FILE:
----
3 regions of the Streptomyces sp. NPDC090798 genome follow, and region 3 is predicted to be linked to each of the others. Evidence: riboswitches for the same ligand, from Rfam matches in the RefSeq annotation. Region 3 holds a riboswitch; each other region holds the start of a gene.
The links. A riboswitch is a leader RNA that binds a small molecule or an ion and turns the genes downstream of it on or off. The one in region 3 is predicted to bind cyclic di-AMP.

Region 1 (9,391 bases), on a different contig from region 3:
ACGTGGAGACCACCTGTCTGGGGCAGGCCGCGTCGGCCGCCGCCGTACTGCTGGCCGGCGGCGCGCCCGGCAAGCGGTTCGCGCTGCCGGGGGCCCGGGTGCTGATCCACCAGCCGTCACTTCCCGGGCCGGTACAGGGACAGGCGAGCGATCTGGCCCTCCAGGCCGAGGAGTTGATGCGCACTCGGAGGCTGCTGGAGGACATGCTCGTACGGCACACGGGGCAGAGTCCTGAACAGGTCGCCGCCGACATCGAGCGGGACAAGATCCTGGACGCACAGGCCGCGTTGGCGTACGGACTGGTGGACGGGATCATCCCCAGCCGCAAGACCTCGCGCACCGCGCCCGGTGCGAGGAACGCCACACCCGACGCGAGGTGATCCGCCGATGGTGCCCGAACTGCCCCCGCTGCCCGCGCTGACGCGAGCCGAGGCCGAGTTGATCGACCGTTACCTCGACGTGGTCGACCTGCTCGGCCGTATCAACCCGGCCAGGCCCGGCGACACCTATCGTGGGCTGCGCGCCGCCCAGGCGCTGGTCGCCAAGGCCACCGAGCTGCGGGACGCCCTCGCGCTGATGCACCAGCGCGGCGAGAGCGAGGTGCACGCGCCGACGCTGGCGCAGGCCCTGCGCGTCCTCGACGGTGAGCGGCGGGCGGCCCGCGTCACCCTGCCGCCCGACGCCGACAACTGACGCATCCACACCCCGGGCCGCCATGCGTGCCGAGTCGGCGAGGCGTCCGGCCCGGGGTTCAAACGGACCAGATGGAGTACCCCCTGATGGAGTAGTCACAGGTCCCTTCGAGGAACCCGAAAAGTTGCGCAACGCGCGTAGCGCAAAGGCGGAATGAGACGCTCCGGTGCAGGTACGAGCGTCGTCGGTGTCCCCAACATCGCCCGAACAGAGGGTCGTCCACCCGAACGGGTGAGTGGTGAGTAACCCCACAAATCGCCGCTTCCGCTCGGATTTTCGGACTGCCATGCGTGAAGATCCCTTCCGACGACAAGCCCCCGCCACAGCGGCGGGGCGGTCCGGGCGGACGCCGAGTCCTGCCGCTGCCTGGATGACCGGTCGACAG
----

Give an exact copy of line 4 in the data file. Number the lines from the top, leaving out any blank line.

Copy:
ACGTGGAGACCACCTGTCTGGGGCAGGCCGCGTCGGCCGCCGCCGTACTGCTGGCCGGCGGCGCGCCCGGCAAGCGGTTCGCGCTGCCGGGGGCCCGGGTGCTGATCCACCAGCCGTCACTTCCCGGGCCGGTACAGGGACAGGCGAGCGATCTGGCCCTCCAGGCCGAGGAGTTGATGCGCACTCGGAGGCTGCTGGAGGACATGCTCGTACGGCACACGGGGCAGAGTCCTGAACAGGTCGCCGCCGACATCGAGCGGGACAAGATCCTGGACGCACAGGCCGCGTTGGCGTACGGACTGGTGGACGGGATCATCCCCAGCCGCAAGACCTCGCGCACCGCGCCCGGTGCGAGGAACGCCACACCCGACGCGAGGTGATCCGCCGATGGTGCCCGAACTGCCCCCGCTGCCCGCGCTGACGCGAGCCGAGGCCGAGTTGATCGACCGTTACCTCGACGTGGTCGACCTGCTCGGCCGTATCAACCCGGCCAGGCCCGGCGACACCTATCGTGGGCTGCGCGCCGCCCAGGCGCTGGTCGCCAAGGCCACCGAGCTGCGGGACGCCCTCGCGCTGATGCACCAGCGCGGCGAGAGCGAGGTGCACGCGCCGACGCTGGCGCAGGCCCTGCGCGTCCTCGACGGTGAGCGGCGGGCGGCCCGCGTCACCCTGCCGCCCGACGCCGACAACTGACGCATCCACACCCCGGGCCGCCATGCGTGCCGAGTCGGCGAGGCGTCCGGCCCGGGGTTCAAACGGACCAGATGGAGTACCCCCTGATGGAGTAGTCACAGGTCCCTTCGAGGAACCCGAAAAGTTGCGCAACGCGCGTAGCGCAAAGGCGGAATGAGACGCTCCGGTGCAGGTACGAGCGTCGTCGGTGTCCCCAACATCGCCCGAACAGAGGGTCGTCCACCCGAACGGGTGAGTGGTGAGTAACCCCACAAATCGCCGCTTCCGCTCGGATTTTCGGACTGCCATGCGTGAAGATCCCTTCCGACGACAAGCCCCCGCCACAGCGGCGGGGCGGTCCGGGCGGACGCCGAGTCCTGCCGCTGCCTGGATGACCGGTCGACAG